5) Consider the salutation

Is the starting of the email general or vague? Something like “Dear customer” or “Valued customer”?

Usually who knows you will call you by your name. See figure 3a. As in figure 2 and figure 3 also in figure 3a the “hover URL” is a sign of scam…

Figure 3a


6) Email asking for personal information (PII, bank account details or PHI)

Legitimate companies you are related to, NEVER ask you or are unlikely to ask you personal information via email or phone call (remember Vishing and Kevin Mitnick books on social engineering). See figure 4.

Figure 4

7) Beware of urgency

This malicious emails could try to make you think about something really really urgent to be done: sending some money (even few money) to claim a big reward or, like in BEC/whaling attack, pretending to be a manager in your organization stating that your company CFO needs an urgent big money wire transfer.

Figure 5

Figure 6


Figure 6

8) Check the email signature

Most legitimate senders will send an email including a full signature block at the bottom of the email. Moreover, info on that block must match text in other email parts. Look at figure 4 and 5, no signature block is present.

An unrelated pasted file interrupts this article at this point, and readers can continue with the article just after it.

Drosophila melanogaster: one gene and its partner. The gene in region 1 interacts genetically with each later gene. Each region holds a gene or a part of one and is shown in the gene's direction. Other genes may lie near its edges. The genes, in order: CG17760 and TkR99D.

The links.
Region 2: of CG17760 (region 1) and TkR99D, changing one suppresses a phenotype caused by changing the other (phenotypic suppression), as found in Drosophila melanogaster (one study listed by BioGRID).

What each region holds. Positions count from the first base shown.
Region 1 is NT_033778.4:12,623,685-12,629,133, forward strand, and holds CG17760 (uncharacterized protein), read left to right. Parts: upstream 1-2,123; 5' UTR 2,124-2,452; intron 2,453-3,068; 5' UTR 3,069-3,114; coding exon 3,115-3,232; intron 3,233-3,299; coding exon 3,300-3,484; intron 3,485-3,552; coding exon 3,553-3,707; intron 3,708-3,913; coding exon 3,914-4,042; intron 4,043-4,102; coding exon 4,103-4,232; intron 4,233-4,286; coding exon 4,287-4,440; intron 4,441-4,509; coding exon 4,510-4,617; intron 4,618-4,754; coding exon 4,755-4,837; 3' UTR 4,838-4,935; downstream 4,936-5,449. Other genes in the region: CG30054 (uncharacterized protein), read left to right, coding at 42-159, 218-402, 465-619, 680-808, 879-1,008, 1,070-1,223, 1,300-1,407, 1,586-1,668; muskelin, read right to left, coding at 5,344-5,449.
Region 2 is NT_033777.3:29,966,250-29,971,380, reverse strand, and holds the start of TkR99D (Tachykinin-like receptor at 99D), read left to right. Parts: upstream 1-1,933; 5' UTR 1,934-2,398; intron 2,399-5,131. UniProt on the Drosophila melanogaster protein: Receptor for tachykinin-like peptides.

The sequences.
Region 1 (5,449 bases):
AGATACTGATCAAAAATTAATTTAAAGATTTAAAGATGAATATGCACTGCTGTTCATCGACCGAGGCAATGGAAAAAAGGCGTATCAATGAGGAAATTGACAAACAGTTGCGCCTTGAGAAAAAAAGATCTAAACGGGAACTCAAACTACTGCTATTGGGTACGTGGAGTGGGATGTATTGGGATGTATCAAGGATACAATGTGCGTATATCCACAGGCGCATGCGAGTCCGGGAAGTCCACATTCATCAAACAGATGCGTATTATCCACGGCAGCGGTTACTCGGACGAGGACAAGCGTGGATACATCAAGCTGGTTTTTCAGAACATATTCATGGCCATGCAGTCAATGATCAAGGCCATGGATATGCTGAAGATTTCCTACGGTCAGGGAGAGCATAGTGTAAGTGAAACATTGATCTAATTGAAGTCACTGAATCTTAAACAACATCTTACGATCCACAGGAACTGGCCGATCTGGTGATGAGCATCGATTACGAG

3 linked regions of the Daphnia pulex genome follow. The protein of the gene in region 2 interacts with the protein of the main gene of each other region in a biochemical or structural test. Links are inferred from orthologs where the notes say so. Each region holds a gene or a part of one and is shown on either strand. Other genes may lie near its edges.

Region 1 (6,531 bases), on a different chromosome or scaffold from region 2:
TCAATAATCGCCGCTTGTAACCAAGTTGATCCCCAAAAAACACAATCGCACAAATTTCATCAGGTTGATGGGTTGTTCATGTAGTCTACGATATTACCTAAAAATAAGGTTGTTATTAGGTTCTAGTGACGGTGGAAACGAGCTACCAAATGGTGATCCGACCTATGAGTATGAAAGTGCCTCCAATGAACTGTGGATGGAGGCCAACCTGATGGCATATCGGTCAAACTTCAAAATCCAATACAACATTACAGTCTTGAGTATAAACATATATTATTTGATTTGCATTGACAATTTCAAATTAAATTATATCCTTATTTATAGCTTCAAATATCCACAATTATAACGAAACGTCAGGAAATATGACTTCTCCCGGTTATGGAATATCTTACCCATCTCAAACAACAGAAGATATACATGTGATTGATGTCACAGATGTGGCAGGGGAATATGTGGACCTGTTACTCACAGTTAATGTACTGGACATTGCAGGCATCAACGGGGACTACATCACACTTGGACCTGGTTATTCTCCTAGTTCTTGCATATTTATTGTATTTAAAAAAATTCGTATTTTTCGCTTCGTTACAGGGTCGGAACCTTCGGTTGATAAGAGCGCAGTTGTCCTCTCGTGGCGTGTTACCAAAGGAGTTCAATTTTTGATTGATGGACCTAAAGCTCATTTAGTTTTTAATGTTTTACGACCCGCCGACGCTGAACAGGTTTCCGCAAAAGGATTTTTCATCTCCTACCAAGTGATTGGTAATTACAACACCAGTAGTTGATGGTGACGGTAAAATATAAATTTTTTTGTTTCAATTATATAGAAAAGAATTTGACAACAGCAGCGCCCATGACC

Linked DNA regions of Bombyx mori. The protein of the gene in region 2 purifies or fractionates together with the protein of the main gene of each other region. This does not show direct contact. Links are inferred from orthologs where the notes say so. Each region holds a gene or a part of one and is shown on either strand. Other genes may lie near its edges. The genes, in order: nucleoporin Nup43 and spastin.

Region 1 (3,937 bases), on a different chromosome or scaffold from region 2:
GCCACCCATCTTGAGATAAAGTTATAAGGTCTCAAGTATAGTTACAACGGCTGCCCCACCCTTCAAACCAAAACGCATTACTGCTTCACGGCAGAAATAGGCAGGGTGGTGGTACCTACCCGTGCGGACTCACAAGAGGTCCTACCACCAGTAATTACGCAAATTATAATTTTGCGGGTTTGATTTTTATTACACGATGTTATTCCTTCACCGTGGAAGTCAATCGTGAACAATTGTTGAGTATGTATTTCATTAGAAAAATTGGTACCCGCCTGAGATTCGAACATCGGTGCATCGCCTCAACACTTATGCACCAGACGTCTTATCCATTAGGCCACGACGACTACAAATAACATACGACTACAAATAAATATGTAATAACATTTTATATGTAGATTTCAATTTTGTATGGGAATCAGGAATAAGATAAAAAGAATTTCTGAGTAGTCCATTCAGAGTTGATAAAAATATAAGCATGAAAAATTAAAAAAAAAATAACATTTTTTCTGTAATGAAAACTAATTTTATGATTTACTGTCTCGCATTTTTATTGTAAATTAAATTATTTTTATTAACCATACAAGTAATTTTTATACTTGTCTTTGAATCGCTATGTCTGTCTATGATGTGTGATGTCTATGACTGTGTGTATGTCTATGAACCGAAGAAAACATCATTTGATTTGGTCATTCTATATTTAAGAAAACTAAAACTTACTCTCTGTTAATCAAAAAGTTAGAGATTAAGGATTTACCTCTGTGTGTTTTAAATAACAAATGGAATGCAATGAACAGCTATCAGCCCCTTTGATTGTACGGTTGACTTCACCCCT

Look at figure 7, you will see a mismatch between sender reference and details on the signature block.


Figure 7

9) Be careful with attachments

An F-Secure report about the most dangerous email attachment types says that there are 85% chances that the malicious emails will have .DOC, .XLS, .PDF, .ZIP, or .7Z attachment. These are the files that users often open without any hesitation because they’re so commonly used in businesses — hackers know this and use it to their advantage. This could be the entry point for a dropper for starting a ransomware and/or APT attack.

10) Don’t believe everything you see

If something doesn’t add up, or seems even slightly out of the norm, call a colleague or third party people that can confirm the email is legitimate or a scam. As a final check always call and report it to your IT security expert.


11) Keep Informed About Phishing Techniques

New phishing scams are being developed all the time. Without staying on top of these new phishing techniques, you could inadvertently fall to one of them. Keep your eyes opened for news about new phishing scams. By finding out about them as early as possible, you will be at much lower risk of being on the hook, snared by one.

For IT administrators, ongoing security awareness training and simulated phishing for all users is highly recommended in keeping security top of mind throughout the organization.

12) When in doubt contact a security expert

When in doubt contact always your organization IT security experts.

Tech Experts only notes

Attachments and malicious URLs can be analyzed using VirusTotal site:


Extension point for avoiding spoofing:


While phishing can be a difficult area to tackle at times, by following the simple tips and advice outlined in this article (and embracing proper phishing prevention tools as said in the introduction) — you can greatly minimize your risk of falling victim to digital scammers.